Basically drill chucks are for centre cutting tools like, drills, reamers and centre drills.
A collet chuck is a Milling cutter tool holding chuck. Collet chucks can hold milling cutters and other cutters as well, like slitting saws on an arbore etc. They can also hold very well drill bits and centre drills as well.
They both have their places. Collet chucks are a very good investment in the machine tool.
|Thread: Myford Super 7 - Cross Slide Problem|
Item 39 is a screw collar and has a little grub screw to secure it on the cross slide screw. This sets the back lash of the cross slide screw itself. If this comes loose , then the effective backlash on the cross slide becomes huge. Undo the grub screw about 1/2 turn. Then tighten it against the casting until the leadscrew does not turn. Then undo it a little bit , so that the screw can rotate. Do up the grub screw. If this clearance is correct, then it could be else where , like the screws of the casting being loose or the leadscrew nut screws are loose.
|Thread: ER collet chuck runout|
So I got some ER11 collet nuts. Had a piece that needed to run quite true. When I used one of the new collet nuts, it was out by more than 0.05mm. Used the genuine ER nut and it was fine.
So I set up made a spacer and checked the original with my set up and the taper on the nut ran within 0.01mm, the new ones were out by as much as 0.1mm. So I set up and recut the 30 deg front taper using the thread and the back shoulder as a reference. Picture shows the inverted bore tool and the compound set at 30 deg. Using a Regofix ER11 collet holder with the sleeve spacer for the nut to seat against.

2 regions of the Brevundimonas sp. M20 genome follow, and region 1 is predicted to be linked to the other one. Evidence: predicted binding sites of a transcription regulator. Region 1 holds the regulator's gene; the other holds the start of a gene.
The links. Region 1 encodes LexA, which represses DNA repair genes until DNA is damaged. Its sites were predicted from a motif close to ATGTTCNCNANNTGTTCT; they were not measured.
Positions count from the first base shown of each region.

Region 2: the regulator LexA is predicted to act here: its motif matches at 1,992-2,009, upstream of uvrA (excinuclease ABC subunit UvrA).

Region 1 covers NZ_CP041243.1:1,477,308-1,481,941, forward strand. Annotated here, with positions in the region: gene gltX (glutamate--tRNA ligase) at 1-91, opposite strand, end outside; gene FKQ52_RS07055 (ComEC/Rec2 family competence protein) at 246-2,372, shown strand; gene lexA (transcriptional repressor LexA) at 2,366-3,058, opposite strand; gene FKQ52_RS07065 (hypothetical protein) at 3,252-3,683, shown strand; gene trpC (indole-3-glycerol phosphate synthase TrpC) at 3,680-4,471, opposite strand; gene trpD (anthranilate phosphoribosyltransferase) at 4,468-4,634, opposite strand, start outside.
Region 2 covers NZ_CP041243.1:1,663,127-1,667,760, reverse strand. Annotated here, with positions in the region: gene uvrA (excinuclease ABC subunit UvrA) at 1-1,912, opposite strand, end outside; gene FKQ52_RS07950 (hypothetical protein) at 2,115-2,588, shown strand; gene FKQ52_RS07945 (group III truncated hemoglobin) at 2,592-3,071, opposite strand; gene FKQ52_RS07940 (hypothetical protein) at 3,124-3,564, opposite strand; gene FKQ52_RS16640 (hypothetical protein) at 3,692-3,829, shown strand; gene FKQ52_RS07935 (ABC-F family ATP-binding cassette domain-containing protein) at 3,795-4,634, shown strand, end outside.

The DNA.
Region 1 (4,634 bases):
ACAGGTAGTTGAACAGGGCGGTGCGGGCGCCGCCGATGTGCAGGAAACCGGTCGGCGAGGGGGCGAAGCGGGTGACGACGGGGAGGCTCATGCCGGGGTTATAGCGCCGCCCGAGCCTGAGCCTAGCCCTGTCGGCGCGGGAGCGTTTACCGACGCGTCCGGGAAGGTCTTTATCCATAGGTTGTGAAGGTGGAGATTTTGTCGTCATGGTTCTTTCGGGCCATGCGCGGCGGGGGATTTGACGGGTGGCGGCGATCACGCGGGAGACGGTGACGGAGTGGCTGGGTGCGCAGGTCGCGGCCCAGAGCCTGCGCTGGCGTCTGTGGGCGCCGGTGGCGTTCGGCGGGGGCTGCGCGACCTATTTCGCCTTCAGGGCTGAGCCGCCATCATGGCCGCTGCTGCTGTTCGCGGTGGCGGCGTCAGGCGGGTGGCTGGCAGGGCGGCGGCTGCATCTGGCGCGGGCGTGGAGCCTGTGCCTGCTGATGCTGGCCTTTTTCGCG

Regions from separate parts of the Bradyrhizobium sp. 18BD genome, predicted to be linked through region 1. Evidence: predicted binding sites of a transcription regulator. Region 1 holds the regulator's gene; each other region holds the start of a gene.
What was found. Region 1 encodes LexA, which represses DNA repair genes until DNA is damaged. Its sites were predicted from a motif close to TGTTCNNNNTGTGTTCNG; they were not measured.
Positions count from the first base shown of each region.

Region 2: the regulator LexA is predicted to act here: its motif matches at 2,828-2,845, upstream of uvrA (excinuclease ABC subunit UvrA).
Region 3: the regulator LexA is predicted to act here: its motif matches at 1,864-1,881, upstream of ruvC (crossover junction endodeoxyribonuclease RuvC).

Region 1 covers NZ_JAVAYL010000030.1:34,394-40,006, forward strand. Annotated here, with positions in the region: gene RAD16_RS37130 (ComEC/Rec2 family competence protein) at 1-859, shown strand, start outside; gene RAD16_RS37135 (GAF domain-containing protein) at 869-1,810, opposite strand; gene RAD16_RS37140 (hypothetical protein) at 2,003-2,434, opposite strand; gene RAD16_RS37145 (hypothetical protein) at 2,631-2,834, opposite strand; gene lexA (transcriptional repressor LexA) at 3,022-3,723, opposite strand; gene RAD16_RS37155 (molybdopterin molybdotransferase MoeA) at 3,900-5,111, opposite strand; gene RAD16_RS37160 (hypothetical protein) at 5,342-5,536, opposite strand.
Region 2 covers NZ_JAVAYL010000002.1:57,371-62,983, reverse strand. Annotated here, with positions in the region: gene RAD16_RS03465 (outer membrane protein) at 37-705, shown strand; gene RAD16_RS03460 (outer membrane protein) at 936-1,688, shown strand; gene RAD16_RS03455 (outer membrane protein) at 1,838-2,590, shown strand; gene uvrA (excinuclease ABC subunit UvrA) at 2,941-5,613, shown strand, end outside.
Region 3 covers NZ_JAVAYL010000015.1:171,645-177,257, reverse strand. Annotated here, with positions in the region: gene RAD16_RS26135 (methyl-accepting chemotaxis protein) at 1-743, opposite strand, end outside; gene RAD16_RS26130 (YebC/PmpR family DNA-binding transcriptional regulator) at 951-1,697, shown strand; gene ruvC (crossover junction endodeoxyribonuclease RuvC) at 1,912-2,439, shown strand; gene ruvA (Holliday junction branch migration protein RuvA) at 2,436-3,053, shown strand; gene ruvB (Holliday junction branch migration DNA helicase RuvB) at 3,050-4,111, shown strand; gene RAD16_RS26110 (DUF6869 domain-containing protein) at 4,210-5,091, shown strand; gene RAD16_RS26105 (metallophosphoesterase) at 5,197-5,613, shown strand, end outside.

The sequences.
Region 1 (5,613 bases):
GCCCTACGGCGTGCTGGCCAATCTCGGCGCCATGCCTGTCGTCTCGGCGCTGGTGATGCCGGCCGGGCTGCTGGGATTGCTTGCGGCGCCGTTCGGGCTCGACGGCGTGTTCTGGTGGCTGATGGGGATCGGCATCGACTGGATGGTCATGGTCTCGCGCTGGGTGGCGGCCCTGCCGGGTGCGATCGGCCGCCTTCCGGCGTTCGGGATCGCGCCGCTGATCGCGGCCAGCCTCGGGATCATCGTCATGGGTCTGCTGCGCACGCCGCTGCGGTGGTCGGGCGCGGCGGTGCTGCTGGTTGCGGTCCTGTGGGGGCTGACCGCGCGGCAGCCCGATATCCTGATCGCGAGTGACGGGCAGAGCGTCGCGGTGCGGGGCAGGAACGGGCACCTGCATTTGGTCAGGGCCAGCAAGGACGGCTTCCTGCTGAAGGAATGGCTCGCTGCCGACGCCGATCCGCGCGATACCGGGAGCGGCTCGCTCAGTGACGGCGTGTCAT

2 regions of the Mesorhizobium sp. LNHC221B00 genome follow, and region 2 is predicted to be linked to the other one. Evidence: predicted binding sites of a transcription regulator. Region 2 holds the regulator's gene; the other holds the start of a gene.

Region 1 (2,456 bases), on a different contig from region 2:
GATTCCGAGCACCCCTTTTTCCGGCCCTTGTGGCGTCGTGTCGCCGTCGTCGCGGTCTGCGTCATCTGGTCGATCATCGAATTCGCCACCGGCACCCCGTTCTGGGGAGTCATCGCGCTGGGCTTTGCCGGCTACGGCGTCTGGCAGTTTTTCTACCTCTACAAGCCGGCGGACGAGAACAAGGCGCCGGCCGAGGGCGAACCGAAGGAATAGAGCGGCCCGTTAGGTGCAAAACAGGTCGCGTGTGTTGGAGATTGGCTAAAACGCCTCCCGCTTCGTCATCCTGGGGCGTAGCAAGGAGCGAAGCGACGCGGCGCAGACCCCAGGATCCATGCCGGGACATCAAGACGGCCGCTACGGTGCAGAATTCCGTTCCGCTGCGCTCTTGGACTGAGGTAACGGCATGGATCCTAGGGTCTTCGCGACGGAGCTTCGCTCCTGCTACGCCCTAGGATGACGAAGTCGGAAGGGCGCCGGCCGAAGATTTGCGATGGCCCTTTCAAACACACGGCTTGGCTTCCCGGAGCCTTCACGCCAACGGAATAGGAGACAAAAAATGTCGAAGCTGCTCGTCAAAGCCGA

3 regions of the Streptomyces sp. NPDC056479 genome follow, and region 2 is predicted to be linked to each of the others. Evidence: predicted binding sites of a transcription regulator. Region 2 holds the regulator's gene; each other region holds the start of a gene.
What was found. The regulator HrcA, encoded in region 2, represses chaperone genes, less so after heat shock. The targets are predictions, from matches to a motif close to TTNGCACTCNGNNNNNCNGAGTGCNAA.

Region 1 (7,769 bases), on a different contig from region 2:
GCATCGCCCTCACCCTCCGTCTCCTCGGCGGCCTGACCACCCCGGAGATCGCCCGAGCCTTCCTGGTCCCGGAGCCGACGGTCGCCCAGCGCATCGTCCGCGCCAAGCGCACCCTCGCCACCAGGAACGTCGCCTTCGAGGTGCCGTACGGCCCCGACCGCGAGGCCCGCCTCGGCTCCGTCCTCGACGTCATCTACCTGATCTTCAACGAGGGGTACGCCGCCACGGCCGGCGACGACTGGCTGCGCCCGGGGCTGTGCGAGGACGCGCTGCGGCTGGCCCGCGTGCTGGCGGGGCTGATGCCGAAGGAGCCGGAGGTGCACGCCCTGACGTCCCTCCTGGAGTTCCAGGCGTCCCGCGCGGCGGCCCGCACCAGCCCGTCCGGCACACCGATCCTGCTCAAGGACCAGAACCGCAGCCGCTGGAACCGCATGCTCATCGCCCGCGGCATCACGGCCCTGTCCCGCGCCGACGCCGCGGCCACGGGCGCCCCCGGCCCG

I also set up and trimmed the outside with it just on the thread of the mandrel 1st. Cutting the inner 30 deg taper was a second op.
Now they are just as good as the original collet nut.
|Thread: Downloadable issues|
Thanks for the replies, I will try the pocket mags site.
Is there any way, that the magazine can be downloaded so that I can have a saved complete copy of the magazine on my Laptop.
That way, I do not need Internet access and can reference at any time a particular magazine. I want the adds in it, as often they advertise stuff and its becomes a useful source to support those who support the magazine.
Maybe the version that is downloaded can have a water mark added to the subscription owner or something to deter the odd ones that will share instead of getting a subscription.
The current system of being only online is so annoying, I am thinking of cancelling the electronic and only getting the physical magazines.
|Thread: 2mt Myford Collet|
There is a trick to making thin wall parts for sure. It is best if you have a tube of metal to go inside the bored hole for support back into the main piece of material. Then you can turn down the OD to suite. If it is a long bush say 50mm long, then a long bar with a centre support will be needed. Make sure it goes into the solid part by about 5mm or more if using a centre, and about 1 /2 diameter long if not centre supported. Then the OD can be measured as it is internally supported. Dont use the same grade of metal for the sleeve support, ie free cutting steel sleeve with a free cutting support. It can pick up. I use castor oil between the inner and support sleeve. With this method you can make parts that have a wall section of around 0.1mm, is the thinnest wall I have made. But with a 12mm sleeve and 12.7mm od, with sharp tools, the outer can be turned in 1 final pass of 14mm down to 12.7 . The heavy wall will self support the part for about 2 diameters long. After that it will want to fail. If the tools are not sharp enough, it will deform and make the inside smaller.